Oct 20, 2020, 3:47 PM
Fiona v2

 

Allyson Locke Wairapa TimesRare is everywhere: meet Allyson

"I want things to be so much better than they were when I was diagnosed."

Fair for Rare NZ: Chief Executive's update

Now the 2020 election is over and New Zealand has a new government, with a promise to be a party that governs for every New Zealander, there is hope for acknowledgement of the common challenges, the opportunities for equity and inclusion of people with rare conditions.

Congratulations to the Prime Minister Jacinda Ardern and Labour, and thank you to the MPs who met with people living with a rare disorder before the election to hear about their experiences. We so appreciate and offer heartfelt thanks to all the people who took the time to share their personal journeys. RDNZ will continue to work alongside people with rare disorders to clarify their needs and the importance of caring for rare.

COVID-19 highlights the vulnerability of people with rare disorders and, along with the whole world, New Zealand has been focused on managing the crisis while balancing health needs with economic impact. Our vision for a ‘RESET’ economy includes an intention to have specific policies developed for people with rare conditions and with robust evidence highlighting disparities compared with common chronic health conditions we hope to be heard by the new Minister of Health.

With this in mind, our team is busy preparing a comprehensive briefing for the incoming Minister of Health to ensure the specific issues and systemic barriers that impact the rare disorder community are recognised. Our collective is also continuing our Fair for Rare NZ campaign, calling for a National Rare Disorder Framework and Action Plan for comprehensive patient-centred care across sectors with a focus on seven priority areas.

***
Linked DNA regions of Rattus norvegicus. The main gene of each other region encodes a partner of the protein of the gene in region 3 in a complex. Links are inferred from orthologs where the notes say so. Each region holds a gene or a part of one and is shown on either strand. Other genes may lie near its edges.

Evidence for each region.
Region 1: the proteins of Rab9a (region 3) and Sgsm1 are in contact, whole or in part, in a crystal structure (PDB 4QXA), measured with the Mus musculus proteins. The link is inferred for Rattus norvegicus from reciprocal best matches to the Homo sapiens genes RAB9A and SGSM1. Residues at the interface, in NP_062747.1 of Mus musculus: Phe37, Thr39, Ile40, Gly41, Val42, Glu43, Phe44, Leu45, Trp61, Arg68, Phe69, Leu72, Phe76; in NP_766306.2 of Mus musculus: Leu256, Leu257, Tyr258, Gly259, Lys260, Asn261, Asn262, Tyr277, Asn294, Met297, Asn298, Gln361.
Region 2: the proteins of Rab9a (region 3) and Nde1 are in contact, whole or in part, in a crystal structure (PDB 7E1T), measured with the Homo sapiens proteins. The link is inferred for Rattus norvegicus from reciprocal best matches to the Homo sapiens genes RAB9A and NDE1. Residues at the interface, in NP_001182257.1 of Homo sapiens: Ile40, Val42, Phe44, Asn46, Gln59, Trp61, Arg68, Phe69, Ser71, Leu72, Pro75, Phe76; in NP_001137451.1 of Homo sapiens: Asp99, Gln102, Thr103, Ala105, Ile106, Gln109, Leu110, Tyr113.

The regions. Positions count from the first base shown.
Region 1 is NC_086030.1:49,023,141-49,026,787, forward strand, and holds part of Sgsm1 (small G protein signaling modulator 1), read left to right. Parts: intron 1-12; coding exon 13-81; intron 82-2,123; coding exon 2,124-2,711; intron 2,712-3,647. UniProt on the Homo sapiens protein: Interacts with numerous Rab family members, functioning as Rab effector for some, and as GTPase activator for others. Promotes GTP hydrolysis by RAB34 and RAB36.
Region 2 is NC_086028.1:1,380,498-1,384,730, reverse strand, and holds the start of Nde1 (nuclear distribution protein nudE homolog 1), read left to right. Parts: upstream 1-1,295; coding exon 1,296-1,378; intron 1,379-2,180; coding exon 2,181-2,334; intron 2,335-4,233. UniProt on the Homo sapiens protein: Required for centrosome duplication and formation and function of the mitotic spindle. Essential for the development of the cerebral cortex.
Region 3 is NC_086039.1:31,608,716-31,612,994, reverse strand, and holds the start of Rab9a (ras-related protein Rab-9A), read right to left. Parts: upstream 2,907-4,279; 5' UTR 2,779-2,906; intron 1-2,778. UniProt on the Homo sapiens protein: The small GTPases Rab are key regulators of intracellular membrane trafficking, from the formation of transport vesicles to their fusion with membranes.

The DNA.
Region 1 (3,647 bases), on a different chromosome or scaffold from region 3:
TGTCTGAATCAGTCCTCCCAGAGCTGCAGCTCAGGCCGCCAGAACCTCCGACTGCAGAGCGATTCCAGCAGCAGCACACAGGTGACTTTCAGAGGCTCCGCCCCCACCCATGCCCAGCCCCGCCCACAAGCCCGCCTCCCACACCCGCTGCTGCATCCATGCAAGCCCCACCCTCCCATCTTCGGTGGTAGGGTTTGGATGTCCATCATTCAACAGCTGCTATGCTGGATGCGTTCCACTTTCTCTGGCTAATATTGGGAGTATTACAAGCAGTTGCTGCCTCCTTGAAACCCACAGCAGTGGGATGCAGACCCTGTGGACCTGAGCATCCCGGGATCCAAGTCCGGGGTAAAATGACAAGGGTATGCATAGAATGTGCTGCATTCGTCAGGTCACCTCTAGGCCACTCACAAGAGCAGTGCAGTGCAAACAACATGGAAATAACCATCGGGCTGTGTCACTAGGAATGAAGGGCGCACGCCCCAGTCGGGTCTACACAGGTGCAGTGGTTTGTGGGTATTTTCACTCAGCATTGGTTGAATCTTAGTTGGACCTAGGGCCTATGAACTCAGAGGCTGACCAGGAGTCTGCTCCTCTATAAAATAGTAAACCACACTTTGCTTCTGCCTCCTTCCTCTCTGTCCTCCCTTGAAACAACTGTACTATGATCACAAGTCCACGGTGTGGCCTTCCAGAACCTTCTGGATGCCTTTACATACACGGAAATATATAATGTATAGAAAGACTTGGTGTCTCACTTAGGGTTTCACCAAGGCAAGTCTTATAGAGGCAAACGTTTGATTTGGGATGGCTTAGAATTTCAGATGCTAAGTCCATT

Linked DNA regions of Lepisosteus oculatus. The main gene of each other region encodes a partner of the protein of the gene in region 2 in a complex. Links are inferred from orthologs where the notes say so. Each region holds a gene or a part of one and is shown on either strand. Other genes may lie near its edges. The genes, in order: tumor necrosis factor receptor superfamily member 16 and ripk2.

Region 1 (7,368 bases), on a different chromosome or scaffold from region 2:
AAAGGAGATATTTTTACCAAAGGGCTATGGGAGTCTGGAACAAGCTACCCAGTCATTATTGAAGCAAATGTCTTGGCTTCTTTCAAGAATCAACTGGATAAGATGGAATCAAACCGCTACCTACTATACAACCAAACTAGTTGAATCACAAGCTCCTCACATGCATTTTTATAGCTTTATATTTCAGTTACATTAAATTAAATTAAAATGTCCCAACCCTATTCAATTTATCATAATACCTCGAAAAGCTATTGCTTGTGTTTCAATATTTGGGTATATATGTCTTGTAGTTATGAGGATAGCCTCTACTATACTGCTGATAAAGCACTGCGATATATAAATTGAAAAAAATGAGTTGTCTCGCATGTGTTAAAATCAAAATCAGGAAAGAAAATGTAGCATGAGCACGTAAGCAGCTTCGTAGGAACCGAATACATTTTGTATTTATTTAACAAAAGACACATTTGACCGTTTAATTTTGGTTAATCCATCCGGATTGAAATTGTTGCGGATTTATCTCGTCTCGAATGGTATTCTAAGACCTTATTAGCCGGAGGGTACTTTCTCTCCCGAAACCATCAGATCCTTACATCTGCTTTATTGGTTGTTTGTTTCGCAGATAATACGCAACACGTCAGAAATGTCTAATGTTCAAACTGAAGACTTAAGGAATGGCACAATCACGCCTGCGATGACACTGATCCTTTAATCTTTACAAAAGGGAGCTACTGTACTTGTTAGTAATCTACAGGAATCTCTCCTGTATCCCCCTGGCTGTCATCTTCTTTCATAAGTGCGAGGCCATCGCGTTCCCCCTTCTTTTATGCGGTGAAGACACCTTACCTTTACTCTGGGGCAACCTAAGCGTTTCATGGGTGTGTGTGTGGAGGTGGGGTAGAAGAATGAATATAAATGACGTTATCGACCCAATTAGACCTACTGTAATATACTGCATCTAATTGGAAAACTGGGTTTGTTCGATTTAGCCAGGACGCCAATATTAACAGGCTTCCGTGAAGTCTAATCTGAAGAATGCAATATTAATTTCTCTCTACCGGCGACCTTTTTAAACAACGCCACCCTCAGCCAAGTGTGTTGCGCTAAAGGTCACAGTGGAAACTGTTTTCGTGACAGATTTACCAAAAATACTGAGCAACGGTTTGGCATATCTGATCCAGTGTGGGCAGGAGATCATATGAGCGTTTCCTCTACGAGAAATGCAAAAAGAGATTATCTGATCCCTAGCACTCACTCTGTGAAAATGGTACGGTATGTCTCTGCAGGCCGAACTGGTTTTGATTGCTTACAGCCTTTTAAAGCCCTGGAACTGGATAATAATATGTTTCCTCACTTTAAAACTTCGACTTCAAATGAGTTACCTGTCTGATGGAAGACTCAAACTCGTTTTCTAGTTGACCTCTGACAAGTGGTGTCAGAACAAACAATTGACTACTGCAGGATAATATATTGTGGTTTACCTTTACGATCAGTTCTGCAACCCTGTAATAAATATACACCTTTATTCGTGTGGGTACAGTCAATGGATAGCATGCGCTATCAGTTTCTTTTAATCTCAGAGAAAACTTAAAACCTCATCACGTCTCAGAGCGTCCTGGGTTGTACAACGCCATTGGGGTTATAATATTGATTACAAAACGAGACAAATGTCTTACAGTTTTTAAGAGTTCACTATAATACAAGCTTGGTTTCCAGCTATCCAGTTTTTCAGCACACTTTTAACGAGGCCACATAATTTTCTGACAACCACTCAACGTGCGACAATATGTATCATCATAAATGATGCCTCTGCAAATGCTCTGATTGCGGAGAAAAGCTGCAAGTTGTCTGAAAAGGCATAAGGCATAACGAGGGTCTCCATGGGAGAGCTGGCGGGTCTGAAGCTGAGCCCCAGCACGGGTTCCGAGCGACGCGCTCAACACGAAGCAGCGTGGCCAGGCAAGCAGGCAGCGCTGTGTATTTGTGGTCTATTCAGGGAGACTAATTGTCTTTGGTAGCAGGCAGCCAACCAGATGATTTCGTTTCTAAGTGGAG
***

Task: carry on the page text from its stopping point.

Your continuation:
Alone we are rare; together we are strong!

Nga mihi,
Lisa Foster

Fair for Rare NZ campaign

CAMPAIGN ENDORSEMENT
RDNZ has created a one-page document for endorsement by our collective groups and partner organisations. We will use this document to inform the incoming government and new Minister of Health about our Fair for Rare NZ campaign and reiterate the collective nature of our call for a National Rare Disorder Framework. Please email Kim to endorse the campaign on behalf of your organisation. 

PARLIAMENTARY PETITION
Our collective petition has more than 4,100 signatures. Please continue to sign and share and show our new government that the rare disorder community deserves a fair health system.

NEXT PHASE OF CAMPAIGN
RDNZ is preparing our Briefing to the Incoming Minister of Health (BIM) and planning a Rare Disease Day awareness campaign. More details in the next newsletter.

Rare disorder webinars

RDNZ is offering three free webinars aimed at the rare disorder community. They cover a range of subjects:

  1. Pain management for rare disorders
    (recording of the webinar from 15 October)
  2. Rare disorder support group advocacy training
    10 November, 12-1pm
  3. Finding the needle in the haystack: a genetic diagnosis for a one-in-a-million condition
    23 November, 12-12.30pm

All welcome.

Rare Disorders NZ supports Human Rights Commission case against PHARMAC

FionaRDNZ supports patient advocate Fiona Tolich’s Human Rights Commission case against PHARMAC for failing to fund a rare muscular disorder drug.

“Our organisation wholeheartedly supports Fiona’s case for effective treatment,” says RDNZ Chief Executive Lisa Foster. “It’s shameful that families are forced to move to Australia to access this life-changing medicine, despite continued patient submissions and clinical evidence to show its worth.”

Read the media release on our website

Rare Disease Day 2021

Rare disease day is a great opportunity for our collective to raise awareness about the 300,000 New Zealanders living with a rare disorder. RDNZ will deliver a national awareness and fundraising campaign, and we’re encouraging support groups to organise an event during or around the month of February to raise awareness of rare conditions in your community.

Check out the Rare Disease Day website for more information and event ideas.

Back to Newsletters